Editor's note: This is a bonus story from James Cramer, whose commentary usually appears only on
. We're offering it today to
readers. To read Jim's commentary every day, please click here for information about a free trial to
You do have to suspend a lot of judgment when you are looking for big wins. You need to overlook losses and focus on other metrics like subscriber rates or churn. You have to be willing to look through red ink. That's why I am
laughing at the rally in
It is true that when you build a business, you have to be willing to lose a lot of money. We know that
didn't make a lot of money to start. We know that AOL lost fortunes before it turned positive, if it ever did, and in the meantime, you made a lot of money. We recognize that we can find ways to measure growth that can lead us to model profitability. We can overlook the market's lapses in valuation, like the one that took Sirius to $12 billion in market cap when it was losing money faster than most people can count it.
I even embrace speculation. In my new book,
Jim Cramer's Real Money
, I suggest -- unlike every other adviser in the world -- that speculation is not only
evil, but it can be a good thing because it keeps you in the game.
No, the issue I have is how much a subscriber is worth in the end. Sirius is guiding up to almost 3 million in subscribers. Dyn-o-mite. At this valuation, you are paying almost the same amount per subscriber that you are paying for owning
. I just don't think that a customer who pays $12 a month is worth the same as someone who pays $40 a month, especially when the cable subscriber gets Internet and phone service thrown in.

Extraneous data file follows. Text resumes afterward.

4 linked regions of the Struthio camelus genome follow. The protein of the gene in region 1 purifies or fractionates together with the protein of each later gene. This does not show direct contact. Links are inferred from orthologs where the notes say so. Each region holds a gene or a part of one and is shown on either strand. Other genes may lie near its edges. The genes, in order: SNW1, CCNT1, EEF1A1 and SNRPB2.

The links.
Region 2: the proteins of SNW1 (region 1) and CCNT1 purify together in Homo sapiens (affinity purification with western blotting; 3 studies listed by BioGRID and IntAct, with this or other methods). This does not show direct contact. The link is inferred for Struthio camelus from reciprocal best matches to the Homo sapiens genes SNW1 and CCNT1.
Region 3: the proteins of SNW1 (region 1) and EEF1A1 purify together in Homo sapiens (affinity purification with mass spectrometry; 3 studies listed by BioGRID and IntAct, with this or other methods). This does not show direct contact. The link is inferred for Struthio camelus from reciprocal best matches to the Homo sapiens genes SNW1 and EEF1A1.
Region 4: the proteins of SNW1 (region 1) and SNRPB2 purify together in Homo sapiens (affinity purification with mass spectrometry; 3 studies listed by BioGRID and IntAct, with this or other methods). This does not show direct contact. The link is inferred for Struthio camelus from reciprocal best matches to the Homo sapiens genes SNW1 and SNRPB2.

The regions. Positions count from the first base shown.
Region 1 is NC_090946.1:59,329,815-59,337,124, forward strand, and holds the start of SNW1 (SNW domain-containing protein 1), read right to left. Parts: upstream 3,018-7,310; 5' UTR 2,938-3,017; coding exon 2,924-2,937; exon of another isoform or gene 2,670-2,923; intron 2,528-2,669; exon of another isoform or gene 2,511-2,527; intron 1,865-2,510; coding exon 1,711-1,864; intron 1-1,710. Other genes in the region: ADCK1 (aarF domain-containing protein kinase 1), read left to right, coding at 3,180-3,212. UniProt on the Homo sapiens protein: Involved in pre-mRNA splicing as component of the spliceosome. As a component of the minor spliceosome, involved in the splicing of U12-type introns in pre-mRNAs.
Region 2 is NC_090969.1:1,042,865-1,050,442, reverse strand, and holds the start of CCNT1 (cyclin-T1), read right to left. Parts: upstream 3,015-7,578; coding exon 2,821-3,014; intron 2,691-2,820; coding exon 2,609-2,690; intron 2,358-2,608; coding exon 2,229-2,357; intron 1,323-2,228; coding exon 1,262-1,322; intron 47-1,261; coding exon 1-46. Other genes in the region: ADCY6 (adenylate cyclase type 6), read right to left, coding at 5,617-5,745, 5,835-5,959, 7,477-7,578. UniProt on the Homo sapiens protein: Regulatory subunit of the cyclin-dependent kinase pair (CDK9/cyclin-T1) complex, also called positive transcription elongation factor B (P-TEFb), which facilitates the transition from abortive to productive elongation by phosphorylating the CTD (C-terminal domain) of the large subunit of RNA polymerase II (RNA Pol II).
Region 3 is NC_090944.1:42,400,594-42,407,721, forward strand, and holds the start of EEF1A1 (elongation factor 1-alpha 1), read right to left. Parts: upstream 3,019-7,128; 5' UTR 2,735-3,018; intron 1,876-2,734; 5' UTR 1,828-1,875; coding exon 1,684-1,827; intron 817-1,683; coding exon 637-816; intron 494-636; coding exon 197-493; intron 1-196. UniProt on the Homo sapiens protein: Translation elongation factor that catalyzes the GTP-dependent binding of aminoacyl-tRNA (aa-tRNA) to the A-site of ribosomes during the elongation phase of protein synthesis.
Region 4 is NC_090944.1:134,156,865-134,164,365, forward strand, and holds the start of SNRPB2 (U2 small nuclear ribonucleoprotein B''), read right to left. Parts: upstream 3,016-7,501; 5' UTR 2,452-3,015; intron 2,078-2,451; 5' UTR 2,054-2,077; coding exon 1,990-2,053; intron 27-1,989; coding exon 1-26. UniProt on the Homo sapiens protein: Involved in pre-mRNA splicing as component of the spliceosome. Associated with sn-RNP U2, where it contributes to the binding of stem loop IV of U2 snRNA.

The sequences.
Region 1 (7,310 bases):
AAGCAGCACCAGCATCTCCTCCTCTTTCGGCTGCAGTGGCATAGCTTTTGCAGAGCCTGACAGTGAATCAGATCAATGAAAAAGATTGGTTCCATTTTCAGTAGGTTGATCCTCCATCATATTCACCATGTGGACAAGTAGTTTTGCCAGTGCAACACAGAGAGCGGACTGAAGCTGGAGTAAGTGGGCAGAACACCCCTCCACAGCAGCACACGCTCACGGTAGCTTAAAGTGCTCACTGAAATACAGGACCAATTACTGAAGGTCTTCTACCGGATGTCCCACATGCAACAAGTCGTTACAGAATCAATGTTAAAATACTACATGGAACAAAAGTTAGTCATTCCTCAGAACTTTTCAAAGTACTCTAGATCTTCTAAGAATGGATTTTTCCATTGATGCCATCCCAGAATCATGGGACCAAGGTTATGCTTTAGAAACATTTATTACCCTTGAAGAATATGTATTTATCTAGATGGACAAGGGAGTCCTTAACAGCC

It's the relative value of a subscriber that worries me here.
Maybe it's because I listened to both calls at the same time, but I keep thinking that Sirius has to compete with
, and will have to compete with HD radio. Comcast is a virtual monopoly, given that the dish can't do Internet and the phone companies can't sink fiber fast enough. How much can Sirius run through its box to make subscription fees go up? How elastic is it?
Yes, if you view Sirius in the vacuum of Sirius vs. XM, I can see why you might want to make the bet. Mel Karmazin's the best. The team is solid. The churn is low. The take-up is huge. You want to buy things early.
But in the end, there's a finite nature to satellite radio. Understand that I accept that Sirius could have 3 million subs. Or 4 million. Or 5 million.
I just don't want to pay as much as I am now for those numbers when I can buy Comcast for about the same price.
At the time of publication, Cramer was long Yahoo! and Comcast.
James J. Cramer is a director and co-founder of TheStreet.com. He contributes daily market commentary for TheStreet.com's sites and serves as an adviser to the company's CEO. Outside contributing columnists for TheStreet.com and RealMoney.com, including Cramer, may, from time to time, write about stocks in which they have a position. In such cases, appropriate disclosure is made. To see his personal portfolio and find out what trades Cramer will make before he makes them, sign up for
Action Alerts PLUS. While he cannot provide personalized investment advice or recommendations, he invites you to send comments on his column to
firstname.lastname@example.org. Listen to Cramer's RealMoney Radio show on your computer; just click
here. Watch Cramer on "Mad Money" at 6 p.m. ET weeknights on CNBC. Click
here to order Cramer's latest book, "Real Money: Sane Investing in an Insane World," click
here to get his second book, "You Got Screwed!" and click
here to order Cramer's autobiography, "Confessions of a Street Addict."